Those working within a credit function (and indeed, all shared-services departments) have an obligation to provide a customer experience that matches the (hopefully) high-level experience enjoyed by the organisation's clients more generally.

Forward thinking leaders are using the same measurement of experience and applying it to their teams in the pursuit of continuous improvement.


What tools are you seeing your more forward-thinking clients using?

Chris: I’ve seen a wide array, from complex spreadsheets to enterprise resource planning software and add-on collections tools.  More clients are using Customer Relationship Management (CRM) software, automated reporting and outreach (email reminders, automated statements etc). 

We have also seen a shift in the way credit teams utilise some of the tools and techniques often used in digital marketing fields, to maximise the timing and effectiveness of their outreach in the same ways marketers measure the cut-through of their outreach emails.

Credit professionals are starting to pay closer attention to factors like email bounces, open rates and time and click through - and where consideration of these factors results in faster payment, I see them being used more and more each day.


Steve: Data Analysis and Business Intelligence.

We saw a huge boom about 5 years ago with a large uptake of data analysis and visualisation tools like PowerBI and Tableau, which allow credit leaders to analyse their data without having to run reports and analyse, or engage with IT to have something custom-built.

Now, every leader has access to cost-effective solutions that allow greater analysis of their data – meaning they can make better decisions backed by data.

Some of the more sophisticated clients are using advanced analytics and predictive modelling to build liquidity modelling, which leverages the types of solutions designed for big data on smaller sets of data housed within the organisation.

Process automation, bots and beyond.

For years, organisations used things like humble macro to take repetitive tasks and automate them.  The goal was to reduce risk through human error and to give teams the ability to spend more time on value added tasks.

We have seen this take off - with more clients adopting technology platforms to quickly deploy workflow automation and augmentation.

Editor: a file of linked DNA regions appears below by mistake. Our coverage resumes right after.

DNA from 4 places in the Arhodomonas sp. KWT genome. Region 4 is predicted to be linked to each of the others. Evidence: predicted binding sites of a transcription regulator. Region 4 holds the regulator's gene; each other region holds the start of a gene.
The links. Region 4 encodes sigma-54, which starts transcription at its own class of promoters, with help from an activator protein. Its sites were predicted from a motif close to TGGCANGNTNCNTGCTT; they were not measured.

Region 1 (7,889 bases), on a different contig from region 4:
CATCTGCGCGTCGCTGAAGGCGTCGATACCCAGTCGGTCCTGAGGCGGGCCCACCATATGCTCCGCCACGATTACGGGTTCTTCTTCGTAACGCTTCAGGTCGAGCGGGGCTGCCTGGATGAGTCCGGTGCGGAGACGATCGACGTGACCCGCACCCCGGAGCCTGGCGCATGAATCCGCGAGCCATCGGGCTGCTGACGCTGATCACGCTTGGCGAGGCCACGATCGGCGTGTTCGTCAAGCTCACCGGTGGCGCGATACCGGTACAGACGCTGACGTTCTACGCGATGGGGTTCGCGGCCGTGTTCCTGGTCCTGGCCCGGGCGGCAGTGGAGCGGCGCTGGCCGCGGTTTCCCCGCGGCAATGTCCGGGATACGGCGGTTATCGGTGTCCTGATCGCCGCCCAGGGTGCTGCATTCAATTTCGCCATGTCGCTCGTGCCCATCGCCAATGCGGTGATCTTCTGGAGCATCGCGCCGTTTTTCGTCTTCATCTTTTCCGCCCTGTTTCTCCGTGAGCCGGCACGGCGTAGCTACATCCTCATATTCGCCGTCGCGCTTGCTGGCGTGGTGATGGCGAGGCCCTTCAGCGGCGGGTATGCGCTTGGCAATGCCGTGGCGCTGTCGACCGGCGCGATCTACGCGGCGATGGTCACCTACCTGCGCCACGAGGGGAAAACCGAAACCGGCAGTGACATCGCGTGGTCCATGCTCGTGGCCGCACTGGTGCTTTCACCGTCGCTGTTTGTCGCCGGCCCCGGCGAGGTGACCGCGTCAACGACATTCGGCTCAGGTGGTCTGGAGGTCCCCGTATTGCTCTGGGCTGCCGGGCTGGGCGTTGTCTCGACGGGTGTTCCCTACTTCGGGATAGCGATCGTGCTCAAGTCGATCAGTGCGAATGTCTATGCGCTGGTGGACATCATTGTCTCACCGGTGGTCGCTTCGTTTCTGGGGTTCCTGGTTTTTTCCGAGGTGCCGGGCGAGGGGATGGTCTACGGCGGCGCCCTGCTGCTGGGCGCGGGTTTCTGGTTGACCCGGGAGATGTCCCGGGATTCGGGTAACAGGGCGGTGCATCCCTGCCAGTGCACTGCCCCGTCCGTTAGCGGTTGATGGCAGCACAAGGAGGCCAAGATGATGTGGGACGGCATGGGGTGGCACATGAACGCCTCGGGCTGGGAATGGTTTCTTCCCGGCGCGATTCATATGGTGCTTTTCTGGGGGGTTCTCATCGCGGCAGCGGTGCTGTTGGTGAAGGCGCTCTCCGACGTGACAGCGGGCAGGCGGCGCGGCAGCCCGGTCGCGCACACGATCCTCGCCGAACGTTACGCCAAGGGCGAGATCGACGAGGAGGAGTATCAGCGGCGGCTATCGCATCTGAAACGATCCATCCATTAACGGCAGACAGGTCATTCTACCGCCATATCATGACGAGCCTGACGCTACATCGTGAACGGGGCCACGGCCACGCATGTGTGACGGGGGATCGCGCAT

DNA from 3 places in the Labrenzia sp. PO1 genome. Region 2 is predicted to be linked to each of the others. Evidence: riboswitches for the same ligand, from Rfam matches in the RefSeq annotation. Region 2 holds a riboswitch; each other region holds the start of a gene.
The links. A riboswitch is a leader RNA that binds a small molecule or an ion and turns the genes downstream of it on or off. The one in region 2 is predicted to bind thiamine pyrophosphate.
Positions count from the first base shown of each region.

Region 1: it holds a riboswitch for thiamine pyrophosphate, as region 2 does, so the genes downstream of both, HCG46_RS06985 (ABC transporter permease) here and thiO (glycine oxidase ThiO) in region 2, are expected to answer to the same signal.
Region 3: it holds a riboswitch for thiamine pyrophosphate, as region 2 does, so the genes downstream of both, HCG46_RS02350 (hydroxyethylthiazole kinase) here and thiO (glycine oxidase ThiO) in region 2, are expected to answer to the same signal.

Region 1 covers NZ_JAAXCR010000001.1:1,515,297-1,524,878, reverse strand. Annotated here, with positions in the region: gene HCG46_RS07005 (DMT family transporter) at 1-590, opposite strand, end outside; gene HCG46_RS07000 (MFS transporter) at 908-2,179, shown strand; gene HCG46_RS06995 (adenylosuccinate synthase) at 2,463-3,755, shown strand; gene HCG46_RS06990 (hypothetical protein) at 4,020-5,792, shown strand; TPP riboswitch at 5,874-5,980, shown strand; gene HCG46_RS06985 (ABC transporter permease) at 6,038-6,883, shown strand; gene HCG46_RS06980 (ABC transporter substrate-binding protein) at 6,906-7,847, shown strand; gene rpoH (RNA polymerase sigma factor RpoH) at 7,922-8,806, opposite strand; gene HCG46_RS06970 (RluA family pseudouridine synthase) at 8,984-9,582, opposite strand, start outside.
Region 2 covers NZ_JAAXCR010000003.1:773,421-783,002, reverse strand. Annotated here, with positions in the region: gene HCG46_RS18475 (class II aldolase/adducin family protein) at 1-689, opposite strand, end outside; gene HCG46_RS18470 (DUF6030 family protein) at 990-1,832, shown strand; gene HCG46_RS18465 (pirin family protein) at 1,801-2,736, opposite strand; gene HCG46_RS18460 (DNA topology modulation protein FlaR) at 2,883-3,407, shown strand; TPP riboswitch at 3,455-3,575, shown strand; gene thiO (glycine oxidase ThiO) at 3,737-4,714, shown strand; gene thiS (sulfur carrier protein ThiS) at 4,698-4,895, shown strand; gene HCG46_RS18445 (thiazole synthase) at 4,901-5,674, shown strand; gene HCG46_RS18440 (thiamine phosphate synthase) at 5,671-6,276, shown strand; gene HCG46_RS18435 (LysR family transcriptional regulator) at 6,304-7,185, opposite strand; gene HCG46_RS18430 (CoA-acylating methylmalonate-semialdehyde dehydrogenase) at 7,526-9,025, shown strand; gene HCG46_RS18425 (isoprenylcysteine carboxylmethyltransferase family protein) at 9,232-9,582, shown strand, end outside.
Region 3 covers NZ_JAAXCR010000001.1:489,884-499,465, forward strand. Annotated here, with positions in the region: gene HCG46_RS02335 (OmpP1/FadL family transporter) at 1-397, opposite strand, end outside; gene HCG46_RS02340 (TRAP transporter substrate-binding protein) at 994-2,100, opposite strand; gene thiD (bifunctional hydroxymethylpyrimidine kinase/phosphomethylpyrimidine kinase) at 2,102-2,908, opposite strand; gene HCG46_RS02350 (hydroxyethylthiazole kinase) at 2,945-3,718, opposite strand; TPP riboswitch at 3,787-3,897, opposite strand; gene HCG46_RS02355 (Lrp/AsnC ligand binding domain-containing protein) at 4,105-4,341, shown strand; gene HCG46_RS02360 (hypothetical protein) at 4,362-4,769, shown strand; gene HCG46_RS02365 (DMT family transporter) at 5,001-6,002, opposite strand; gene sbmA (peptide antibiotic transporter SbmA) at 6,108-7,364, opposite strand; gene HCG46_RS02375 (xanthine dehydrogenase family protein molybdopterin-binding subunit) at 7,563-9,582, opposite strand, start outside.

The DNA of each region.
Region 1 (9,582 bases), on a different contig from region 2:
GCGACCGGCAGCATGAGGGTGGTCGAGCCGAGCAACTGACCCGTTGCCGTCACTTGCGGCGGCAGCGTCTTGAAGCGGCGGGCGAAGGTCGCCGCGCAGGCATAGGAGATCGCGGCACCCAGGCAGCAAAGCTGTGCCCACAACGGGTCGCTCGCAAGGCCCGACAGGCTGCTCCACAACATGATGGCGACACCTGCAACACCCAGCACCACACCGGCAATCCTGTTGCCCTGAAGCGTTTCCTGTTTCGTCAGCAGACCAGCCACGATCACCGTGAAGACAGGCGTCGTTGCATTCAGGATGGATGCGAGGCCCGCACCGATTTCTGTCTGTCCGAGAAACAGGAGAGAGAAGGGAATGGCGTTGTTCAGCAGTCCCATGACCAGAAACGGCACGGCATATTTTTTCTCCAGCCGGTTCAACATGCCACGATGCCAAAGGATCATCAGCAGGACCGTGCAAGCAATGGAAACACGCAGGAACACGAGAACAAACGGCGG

Chris: Customer Relationship Management software.

These days, we see credit professionals using CRM-type technology to aid in the relationship management, and to help with general administration (for example: reminders, records and reports) - all in the one place.

I have clients whose systems can connect with Holman Webb’s practice groups. This integration means that our legal team can be as tightly integrated as their own employees, which promotes efficiencies and saves time and money. 

Technology has enabled these types of relationships to form.  For example, the way we use technology to collaborate, seek instructions, inform our clients’ business, and to streamline reporting with a focus on data analytics has increased substantially over the last 2-3 years.


Steve: Machine Learning

I think wholesale use of machine learning in the industries we operate within is a few years off.  With that said, thinking back, all of the credit leaders I have worked with were quick to adopt efficiency-creating tools.  

I can’t think of an AR team member I have worked with who wasn’t a gun with Excel, wasn’t able to create some pretty awesome macro’s – or who couldn’t mail merge the heck out of anything!

I think that ingenuity will continue, especially as things like machine learning solutions become more widely used.


Chris, how are you seeing the role of the Credit Professional change?

Chris: We are starting to see organisations blending their collections and credit processes into their overall client relationship management systems.

Largely, I think business leaders are recognising that the credit function of a business not only has an impact in a competitive landscape, but that it also provides the business with an opportunity to develop a relationship with their customer early in their commercial journey, and to look at ways to build engagement.

Looking for these early opportunities to understand your client will mean that issues can be easier to smooth over if they pop up further down the track – rather than waiting until the customer is late on payment before calling in the big guns. 

Credit teams should keep in mind that ‘a stitch in time saves nine’, especially in respect of your overall understanding of, and engagement with, client organisations.


Steve, do you have any advice for Credit professionals looking to exploit some of the more recent technologies?